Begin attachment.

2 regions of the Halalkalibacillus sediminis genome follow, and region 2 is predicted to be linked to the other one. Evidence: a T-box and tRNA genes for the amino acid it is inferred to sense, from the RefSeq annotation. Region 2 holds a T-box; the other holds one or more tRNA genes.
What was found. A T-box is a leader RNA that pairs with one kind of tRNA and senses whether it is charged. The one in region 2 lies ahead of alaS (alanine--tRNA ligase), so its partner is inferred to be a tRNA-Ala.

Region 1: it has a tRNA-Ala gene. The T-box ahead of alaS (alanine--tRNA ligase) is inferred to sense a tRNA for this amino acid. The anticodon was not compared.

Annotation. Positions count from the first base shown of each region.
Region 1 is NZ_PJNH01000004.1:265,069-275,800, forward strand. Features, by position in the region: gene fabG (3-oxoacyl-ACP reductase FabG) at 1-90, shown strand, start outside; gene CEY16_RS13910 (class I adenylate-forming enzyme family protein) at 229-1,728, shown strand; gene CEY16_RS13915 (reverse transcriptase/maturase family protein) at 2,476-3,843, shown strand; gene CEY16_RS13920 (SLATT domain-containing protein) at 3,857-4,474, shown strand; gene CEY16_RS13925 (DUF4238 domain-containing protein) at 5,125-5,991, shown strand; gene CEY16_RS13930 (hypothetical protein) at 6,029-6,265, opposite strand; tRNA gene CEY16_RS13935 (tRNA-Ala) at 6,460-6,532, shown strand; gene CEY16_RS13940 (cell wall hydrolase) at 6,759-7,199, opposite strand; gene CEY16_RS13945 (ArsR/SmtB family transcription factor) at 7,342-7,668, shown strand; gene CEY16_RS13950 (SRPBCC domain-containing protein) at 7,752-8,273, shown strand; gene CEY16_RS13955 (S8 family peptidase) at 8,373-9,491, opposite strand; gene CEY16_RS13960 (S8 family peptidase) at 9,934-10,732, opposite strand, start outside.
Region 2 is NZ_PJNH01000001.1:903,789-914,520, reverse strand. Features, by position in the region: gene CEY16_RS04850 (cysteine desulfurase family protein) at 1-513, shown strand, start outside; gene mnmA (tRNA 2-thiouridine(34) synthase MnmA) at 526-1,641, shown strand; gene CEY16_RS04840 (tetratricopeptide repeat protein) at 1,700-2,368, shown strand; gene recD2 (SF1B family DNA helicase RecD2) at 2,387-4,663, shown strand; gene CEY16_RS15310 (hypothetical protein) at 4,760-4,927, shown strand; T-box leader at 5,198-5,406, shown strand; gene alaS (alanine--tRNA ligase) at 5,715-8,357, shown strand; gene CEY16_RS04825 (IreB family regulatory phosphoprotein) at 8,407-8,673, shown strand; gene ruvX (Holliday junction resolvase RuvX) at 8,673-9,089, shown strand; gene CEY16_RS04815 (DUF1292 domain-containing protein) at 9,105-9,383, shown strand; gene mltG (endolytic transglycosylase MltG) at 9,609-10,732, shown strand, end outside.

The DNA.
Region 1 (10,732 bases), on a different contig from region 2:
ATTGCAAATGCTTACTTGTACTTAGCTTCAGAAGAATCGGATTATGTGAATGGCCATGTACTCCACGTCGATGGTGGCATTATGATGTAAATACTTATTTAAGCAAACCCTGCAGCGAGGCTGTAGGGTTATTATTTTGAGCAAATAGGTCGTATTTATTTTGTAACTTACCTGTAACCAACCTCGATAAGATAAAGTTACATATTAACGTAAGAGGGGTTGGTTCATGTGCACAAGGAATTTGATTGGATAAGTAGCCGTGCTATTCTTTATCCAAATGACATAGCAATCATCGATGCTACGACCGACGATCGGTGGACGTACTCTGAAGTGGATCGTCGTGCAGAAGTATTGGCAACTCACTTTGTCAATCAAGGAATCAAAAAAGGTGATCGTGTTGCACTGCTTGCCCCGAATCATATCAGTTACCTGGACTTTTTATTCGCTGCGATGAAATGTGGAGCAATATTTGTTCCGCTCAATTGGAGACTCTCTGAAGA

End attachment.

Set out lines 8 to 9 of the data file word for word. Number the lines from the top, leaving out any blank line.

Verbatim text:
Region 1 (10,732 bases), on a different contig from region 2:
ATTGCAAATGCTTACTTGTACTTAGCTTCAGAAGAATCGGATTATGTGAATGGCCATGTACTCCACGTCGATGGTGGCATTATGATGTAAATACTTATTTAAGCAAACCCTGCAGCGAGGCTGTAGGGTTATTATTTTGAGCAAATAGGTCGTATTTATTTTGTAACTTACCTGTAACCAACCTCGATAAGATAAAGTTACATATTAACGTAAGAGGGGTTGGTTCATGTGCACAAGGAATTTGATTGGATAAGTAGCCGTGCTATTCTTTATCCAAATGACATAGCAATCATCGATGCTACGACCGACGATCGGTGGACGTACTCTGAAGTGGATCGTCGTGCAGAAGTATTGGCAACTCACTTTGTCAATCAAGGAATCAAAAAAGGTGATCGTGTTGCACTGCTTGCCCCGAATCATATCAGTTACCTGGACTTTTTATTCGCTGCGATGAAATGTGGAGCAATATTTGTTCCGCTCAATTGGAGACTCTCTGAAGA